Bring your rabbit in for a FREE rabbit health check with one of our qualified nurses during the whole of June and also receive a FREE sample of Burgess dandelion & marigold hay!
We recently held a childrens colouring competition. The overall winner was Oliver Jenkin, aged 8. What a wonderful colourful picture!
There are two diseases that are really important to vaccinate your rabbit against. We have seen cases of both of these diseases recently – they are in this area!
June 17th – 25th 2017 is Rabbit Awareness Week. This year we will be offering all rabbits a health check and 15% discount off vaccinations. In light of the recent outbreak we have decided to extend this offer from now until the end of June for all those wishing to vaccinate their rabbits against these diseases.
Viral Haemorrhagic Disease (VHD) causes rapid death from massive internal bleeding. There may be no outward sign of illness before death, so death is often put down to ‘heatstroke’ or a ‘heart attack’. There is a new strain of this virus (VHD 2) that has been causing death in rabbits recently. The time course is a bit slower, and rabbits may show that they are poorly. This strain of virus is also often fatal despite treatment.
VHD is spread by direct contact with infected rabbits, or indirectly via their urine or faeces. The viruses can survive for months in the environment, and can be transmitted to pet rabbits by:
• Hay which may have been in contact with infected wild rabbits as grass growing in the field.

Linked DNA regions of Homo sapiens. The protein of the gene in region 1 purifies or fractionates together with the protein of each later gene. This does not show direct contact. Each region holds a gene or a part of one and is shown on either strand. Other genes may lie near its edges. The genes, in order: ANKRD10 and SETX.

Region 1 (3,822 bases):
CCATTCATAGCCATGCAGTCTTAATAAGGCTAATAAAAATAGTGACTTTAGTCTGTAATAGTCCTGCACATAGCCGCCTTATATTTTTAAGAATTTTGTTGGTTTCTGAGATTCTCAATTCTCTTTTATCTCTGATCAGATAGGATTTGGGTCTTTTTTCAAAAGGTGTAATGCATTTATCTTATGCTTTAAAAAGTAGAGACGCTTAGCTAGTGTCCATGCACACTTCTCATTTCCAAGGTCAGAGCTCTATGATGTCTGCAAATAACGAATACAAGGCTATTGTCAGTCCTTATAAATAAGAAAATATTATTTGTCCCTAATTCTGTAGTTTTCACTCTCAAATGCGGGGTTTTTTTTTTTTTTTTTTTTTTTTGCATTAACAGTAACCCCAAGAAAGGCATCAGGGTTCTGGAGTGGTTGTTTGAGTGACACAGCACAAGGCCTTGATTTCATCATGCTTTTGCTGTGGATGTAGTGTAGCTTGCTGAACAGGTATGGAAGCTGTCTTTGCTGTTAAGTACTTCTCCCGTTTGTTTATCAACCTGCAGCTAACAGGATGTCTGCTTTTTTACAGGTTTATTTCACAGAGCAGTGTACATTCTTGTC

• Birds or insects may transport the virus on their feet (or in their droppings) to your rabbit grazing on the lawn.
• The virus may be blown on the wind.
• You might bring the virus home on your hands, clothes or feet, or your other pets’ feet (or car wheels) from infected wild rabbit droppings.
Myxomatosis is a horrible disease that is almost always fatal. One outward sign of infection is swollen, red and scabby eyelids. The main route of infection is through fleas and mosquitoes that have previously bitten an infected rabbit. Direct contact with infected rabbits can also spread the disease. All pet rabbits – indoors or outdoors – are at risk. Rabbits living outside (especially if wild rabbits enter the garden) are at especially high risk.
We are fortunate that effective vaccinations are available and it is possible to protect your bunny from both of these diseases. Two vaccinations need to be given 2 weeks apart. Boosters are needed yearly to keep up protection, although the VHD 2 vaccination can be given every 6 months for rabbits at high risk.
Thanks to everyone who bought books in April raising £54 for PDSA. They were running a campaign for veterinary practices to raise £1 a Day in April so we smashed the target!
During May & June we will be raising funds for Alzheimer’s Society.
You can now sign up for and login to Vetbooker via our website homepage to book small animal appointments online.
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